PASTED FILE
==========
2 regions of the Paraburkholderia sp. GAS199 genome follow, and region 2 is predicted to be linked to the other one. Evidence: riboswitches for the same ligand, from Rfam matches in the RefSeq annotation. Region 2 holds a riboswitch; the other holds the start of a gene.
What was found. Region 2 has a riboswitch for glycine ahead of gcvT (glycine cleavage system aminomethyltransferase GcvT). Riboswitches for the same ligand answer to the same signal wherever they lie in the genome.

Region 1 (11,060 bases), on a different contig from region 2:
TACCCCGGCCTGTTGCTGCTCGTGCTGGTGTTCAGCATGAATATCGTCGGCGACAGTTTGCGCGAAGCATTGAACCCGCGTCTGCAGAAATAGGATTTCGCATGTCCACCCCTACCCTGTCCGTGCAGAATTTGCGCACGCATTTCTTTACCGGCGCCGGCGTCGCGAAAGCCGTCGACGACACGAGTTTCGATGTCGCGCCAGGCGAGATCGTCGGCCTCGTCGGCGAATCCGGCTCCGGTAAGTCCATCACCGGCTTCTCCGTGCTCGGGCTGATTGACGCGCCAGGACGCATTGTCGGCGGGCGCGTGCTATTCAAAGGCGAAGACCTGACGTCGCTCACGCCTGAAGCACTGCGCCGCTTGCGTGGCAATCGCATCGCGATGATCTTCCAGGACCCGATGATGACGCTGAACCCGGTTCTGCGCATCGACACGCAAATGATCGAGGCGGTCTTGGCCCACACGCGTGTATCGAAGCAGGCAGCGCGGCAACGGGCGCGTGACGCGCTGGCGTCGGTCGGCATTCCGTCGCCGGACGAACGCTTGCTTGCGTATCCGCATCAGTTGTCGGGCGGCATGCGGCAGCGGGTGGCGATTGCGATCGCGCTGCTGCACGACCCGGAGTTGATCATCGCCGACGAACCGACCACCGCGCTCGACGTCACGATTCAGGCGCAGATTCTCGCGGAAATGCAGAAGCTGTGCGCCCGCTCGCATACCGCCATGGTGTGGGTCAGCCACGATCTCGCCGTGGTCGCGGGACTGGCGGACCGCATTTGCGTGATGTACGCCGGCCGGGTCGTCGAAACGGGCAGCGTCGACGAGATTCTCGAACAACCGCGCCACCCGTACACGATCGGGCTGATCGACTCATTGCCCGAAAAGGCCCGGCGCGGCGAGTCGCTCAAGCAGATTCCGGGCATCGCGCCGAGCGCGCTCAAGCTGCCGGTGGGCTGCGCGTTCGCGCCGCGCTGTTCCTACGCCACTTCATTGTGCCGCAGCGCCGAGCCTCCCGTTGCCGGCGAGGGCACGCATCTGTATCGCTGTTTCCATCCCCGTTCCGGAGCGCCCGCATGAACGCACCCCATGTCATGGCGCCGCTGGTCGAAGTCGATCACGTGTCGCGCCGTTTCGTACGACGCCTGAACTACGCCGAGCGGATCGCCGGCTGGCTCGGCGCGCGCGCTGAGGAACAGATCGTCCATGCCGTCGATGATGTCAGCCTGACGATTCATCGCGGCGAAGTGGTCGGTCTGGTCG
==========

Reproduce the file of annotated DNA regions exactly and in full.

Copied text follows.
2 regions of the Paraburkholderia sp. GAS199 genome follow, and region 2 is predicted to be linked to the other one. Evidence: riboswitches for the same ligand, from Rfam matches in the RefSeq annotation. Region 2 holds a riboswitch; the other holds the start of a gene.
What was found. Region 2 has a riboswitch for glycine ahead of gcvT (glycine cleavage system aminomethyltransferase GcvT). Riboswitches for the same ligand answer to the same signal wherever they lie in the genome.

Region 1 (11,060 bases), on a different contig from region 2:
TACCCCGGCCTGTTGCTGCTCGTGCTGGTGTTCAGCATGAATATCGTCGGCGACAGTTTGCGCGAAGCATTGAACCCGCGTCTGCAGAAATAGGATTTCGCATGTCCACCCCTACCCTGTCCGTGCAGAATTTGCGCACGCATTTCTTTACCGGCGCCGGCGTCGCGAAAGCCGTCGACGACACGAGTTTCGATGTCGCGCCAGGCGAGATCGTCGGCCTCGTCGGCGAATCCGGCTCCGGTAAGTCCATCACCGGCTTCTCCGTGCTCGGGCTGATTGACGCGCCAGGACGCATTGTCGGCGGGCGCGTGCTATTCAAAGGCGAAGACCTGACGTCGCTCACGCCTGAAGCACTGCGCCGCTTGCGTGGCAATCGCATCGCGATGATCTTCCAGGACCCGATGATGACGCTGAACCCGGTTCTGCGCATCGACACGCAAATGATCGAGGCGGTCTTGGCCCACACGCGTGTATCGAAGCAGGCAGCGCGGCAACGGGCGCGTGACGCGCTGGCGTCGGTCGGCATTCCGTCGCCGGACGAACGCTTGCTTGCGTATCCGCATCAGTTGTCGGGCGGCATGCGGCAGCGGGTGGCGATTGCGATCGCGCTGCTGCACGACCCGGAGTTGATCATCGCCGACGAACCGACCACCGCGCTCGACGTCACGATTCAGGCGCAGATTCTCGCGGAAATGCAGAAGCTGTGCGCCCGCTCGCATACCGCCATGGTGTGGGTCAGCCACGATCTCGCCGTGGTCGCGGGACTGGCGGACCGCATTTGCGTGATGTACGCCGGCCGGGTCGTCGAAACGGGCAGCGTCGACGAGATTCTCGAACAACCGCGCCACCCGTACACGATCGGGCTGATCGACTCATTGCCCGAAAAGGCCCGGCGCGGCGAGTCGCTCAAGCAGATTCCGGGCATCGCGCCGAGCGCGCTCAAGCTGCCGGTGGGCTGCGCGTTCGCGCCGCGCTGTTCCTACGCCACTTCATTGTGCCGCAGCGCCGAGCCTCCCGTTGCCGGCGAGGGCACGCATCTGTATCGCTGTTTCCATCCCCGTTCCGGAGCGCCCGCATGAACGCACCCCATGTCATGGCGCCGCTGGTCGAAGTCGATCACGTGTCGCGCCGTTTCGTACGACGCCTGAACTACGCCGAGCGGATCGCCGGCTGGCTCGGCGCGCGCGCTGAGGAACAGATCGTCCATGCCGTCGATGATGTCAGCCTGACGATTCATCGCGGCGAAGTGGTCGGTCTGGTCG